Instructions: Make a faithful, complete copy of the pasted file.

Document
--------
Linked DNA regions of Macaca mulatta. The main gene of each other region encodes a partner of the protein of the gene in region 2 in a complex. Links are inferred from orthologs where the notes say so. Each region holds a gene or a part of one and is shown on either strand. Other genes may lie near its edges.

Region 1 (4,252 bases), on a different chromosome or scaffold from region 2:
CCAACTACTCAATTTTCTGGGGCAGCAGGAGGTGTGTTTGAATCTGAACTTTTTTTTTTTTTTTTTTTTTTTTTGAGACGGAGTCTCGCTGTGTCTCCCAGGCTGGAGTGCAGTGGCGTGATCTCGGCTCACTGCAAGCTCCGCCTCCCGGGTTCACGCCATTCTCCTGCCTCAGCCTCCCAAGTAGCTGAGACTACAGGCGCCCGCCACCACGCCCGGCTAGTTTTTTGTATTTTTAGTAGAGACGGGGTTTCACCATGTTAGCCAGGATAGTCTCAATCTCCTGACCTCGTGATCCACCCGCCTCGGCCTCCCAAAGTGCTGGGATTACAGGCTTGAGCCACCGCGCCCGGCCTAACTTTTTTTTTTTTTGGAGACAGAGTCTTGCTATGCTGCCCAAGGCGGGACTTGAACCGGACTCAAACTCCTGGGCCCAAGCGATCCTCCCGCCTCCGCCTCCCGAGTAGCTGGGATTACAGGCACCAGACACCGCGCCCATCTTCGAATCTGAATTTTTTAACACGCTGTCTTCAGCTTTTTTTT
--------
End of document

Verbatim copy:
Linked DNA regions of Macaca mulatta. The main gene of each other region encodes a partner of the protein of the gene in region 2 in a complex. Links are inferred from orthologs where the notes say so. Each region holds a gene or a part of one and is shown on either strand. Other genes may lie near its edges.

Region 1 (4,252 bases), on a different chromosome or scaffold from region 2:
CCAACTACTCAATTTTCTGGGGCAGCAGGAGGTGTGTTTGAATCTGAACTTTTTTTTTTTTTTTTTTTTTTTTTGAGACGGAGTCTCGCTGTGTCTCCCAGGCTGGAGTGCAGTGGCGTGATCTCGGCTCACTGCAAGCTCCGCCTCCCGGGTTCACGCCATTCTCCTGCCTCAGCCTCCCAAGTAGCTGAGACTACAGGCGCCCGCCACCACGCCCGGCTAGTTTTTTGTATTTTTAGTAGAGACGGGGTTTCACCATGTTAGCCAGGATAGTCTCAATCTCCTGACCTCGTGATCCACCCGCCTCGGCCTCCCAAAGTGCTGGGATTACAGGCTTGAGCCACCGCGCCCGGCCTAACTTTTTTTTTTTTTGGAGACAGAGTCTTGCTATGCTGCCCAAGGCGGGACTTGAACCGGACTCAAACTCCTGGGCCCAAGCGATCCTCCCGCCTCCGCCTCCCGAGTAGCTGGGATTACAGGCACCAGACACCGCGCCCATCTTCGAATCTGAATTTTTTAACACGCTGTCTTCAGCTTTTTTTT